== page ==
40. Miroslav Zeleny, Faculty of mathematics and physics, Charles University, Prague, Czech Republic.

Sponsors The workshop is generously funded by – The Department of mathematics “Giuseppe Peano” – Programma Giovani Ricercatori “Rita Levi Montalcini”, “Nuovi sviluppi in teoria descrittiva degli insiemi”, (PI:Luca Motto Ros) – PRIN 2012 “Modelli e insiemi” (PI: Carlo Toffalori)

Marcos Mazari Armida: Introduction to good frames in Abstract Elementary Classes

Hello,

The seminar will continue to meet on Mondays in WeH 8201 at 5PM, the talks usually last 90 minutes.
Marcos Mazari Armida will give at least three talks, introducing Shelah’s good frames which the generalization to Abstract Elementary Classes of forking, he will focus on obtaining exists theorem of models when model theoretic assumptions will be replacing rather article non-ZFC axioms used by Shelah.
Information on this seminar is posted on the departmental web page http://www.math.cmu.edu/math/modeltheoryseminars/modeltheoryseminar.php?SeminarSelect=1548  or see below.
Best,
Rami Grossberg.
——————————————————-
 

Marcos Mazari Armida 

Carnegie Melllon University
Title: Introduction to good frames in Abstract Elementary Classes, Part 1

Abstract: 
The central notion of Shelah’s book on Abstract Elementary Classes [Sh:h] is the notion of a good $\lambda$-frame. It is a forking like notion for types over models of size $\lambda$ and the existence of it implies that the class is well-behaved in $\lambda$. In this series of talks we will focus on the question of the existence of extensions to models of size greater than $\lambda$. We will prove that under some reasonable hypothesis it is always possible to extend a frame. One interesting corollary of this is the existence of arbitrary large models, this is done within ZFC. The first couple of lectures will be based on [Sh:h] Chapter II, while our main theorem is the main theorem of [Bon14a].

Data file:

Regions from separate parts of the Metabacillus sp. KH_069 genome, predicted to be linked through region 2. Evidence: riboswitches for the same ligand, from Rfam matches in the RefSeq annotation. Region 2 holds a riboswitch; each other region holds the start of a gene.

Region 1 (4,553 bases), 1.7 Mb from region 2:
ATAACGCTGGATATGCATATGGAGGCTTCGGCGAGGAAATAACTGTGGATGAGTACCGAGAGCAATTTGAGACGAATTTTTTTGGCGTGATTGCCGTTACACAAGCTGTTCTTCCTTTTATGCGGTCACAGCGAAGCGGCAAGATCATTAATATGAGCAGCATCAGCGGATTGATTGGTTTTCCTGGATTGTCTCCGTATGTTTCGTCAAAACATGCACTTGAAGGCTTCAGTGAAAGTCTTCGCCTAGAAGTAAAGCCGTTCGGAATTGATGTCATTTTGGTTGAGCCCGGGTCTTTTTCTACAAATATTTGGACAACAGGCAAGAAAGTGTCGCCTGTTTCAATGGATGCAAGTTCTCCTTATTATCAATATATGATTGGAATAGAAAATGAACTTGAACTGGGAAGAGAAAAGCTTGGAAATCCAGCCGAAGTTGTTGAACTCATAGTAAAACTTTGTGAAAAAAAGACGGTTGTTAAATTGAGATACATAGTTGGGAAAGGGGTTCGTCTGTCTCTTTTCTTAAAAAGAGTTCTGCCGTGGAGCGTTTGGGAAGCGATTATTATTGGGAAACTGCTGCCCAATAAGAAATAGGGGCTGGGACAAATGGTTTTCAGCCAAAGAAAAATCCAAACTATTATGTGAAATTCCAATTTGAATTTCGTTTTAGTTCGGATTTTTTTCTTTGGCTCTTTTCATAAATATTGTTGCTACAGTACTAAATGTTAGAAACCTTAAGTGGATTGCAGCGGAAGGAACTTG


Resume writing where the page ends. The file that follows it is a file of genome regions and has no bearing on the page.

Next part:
References:
[Bon14a] Will Boney, Tameness and extending frames, Journal of Mathematical Logic 14, no. 2
[Sh:h] Saharon Shelah, Classication Theory for Abstract Elementary Classes, vol. 1 & 2, Mathematical Logic and Foundations, no. 18 & 20, College Publications, 2009.

Date: Monday , September 18, 2017.
Time: 5:00 pm
Location: Wean Hall 8201
 
 

Marcos Mazari Armida 

Carnegie Melllon University
Title: Introduction to good frames in Abstract Elementary Classes, Part 2

Abstract: 
The central notion of Shelah’s book on Abstract Elementary Classes [Sh:h] is the notion of a good $\lambda$-frame. It is a forking like notion for types over models of size $\lambda$ and the existence of it implies that the class is well-behaved in $\lambda$. In this series of talks we will focus on the question of the existence of extensions to models of size greater than $\lambda$. We will prove that under some reasonable hypothesis it is always possible to extend a frame. One interesting corollary of this is the existence of arbitrary large models, this is done within ZFC. The first couple of lectures will be based on [Sh:h] Chapter II, while our main theorem is the main theorem of [Bon14a]. 

References:
[Bon14a] Will Boney, Tameness and extending frames, Journal of Mathematical Logic 14, no. 2
[Sh:h] Saharon Shelah, Classication Theory for Abstract Elementary Classes, vol. 1 & 2, Mathematical Logic and Foundations, no. 18 & 20, College Publications, 2009.

Date: Monday , September 25, 2017.
Time: 5:00 pm
Location: Wean Hall 8201
 
 

Marcos Mazari Armida 

Carnegie Melllon University
Title: Introduction to good frames in Abstract Elementary Classes, Part 3

Abstract: 
The central notion of Shelah’s book on Abstract Elementary Classes [Sh:h] is the notion of a good $\lambda$-frame. It is a forking like notion for types over models of size $\lambda$ and the existence of it implies that the class is well-behaved in $\lambda$. In this series of talks we will focus on the question of the existence of extensions to models of size greater than $\lambda$. We will prove that under some reasonable hypothesis it is always possible to extend a frame. One interesting corollary of this is the existence of arbitrary large models, this is done within ZFC. The first couple of lectures will be based on [Sh:h] Chapter II, while our main theorem is the main theorem of [Bon14a].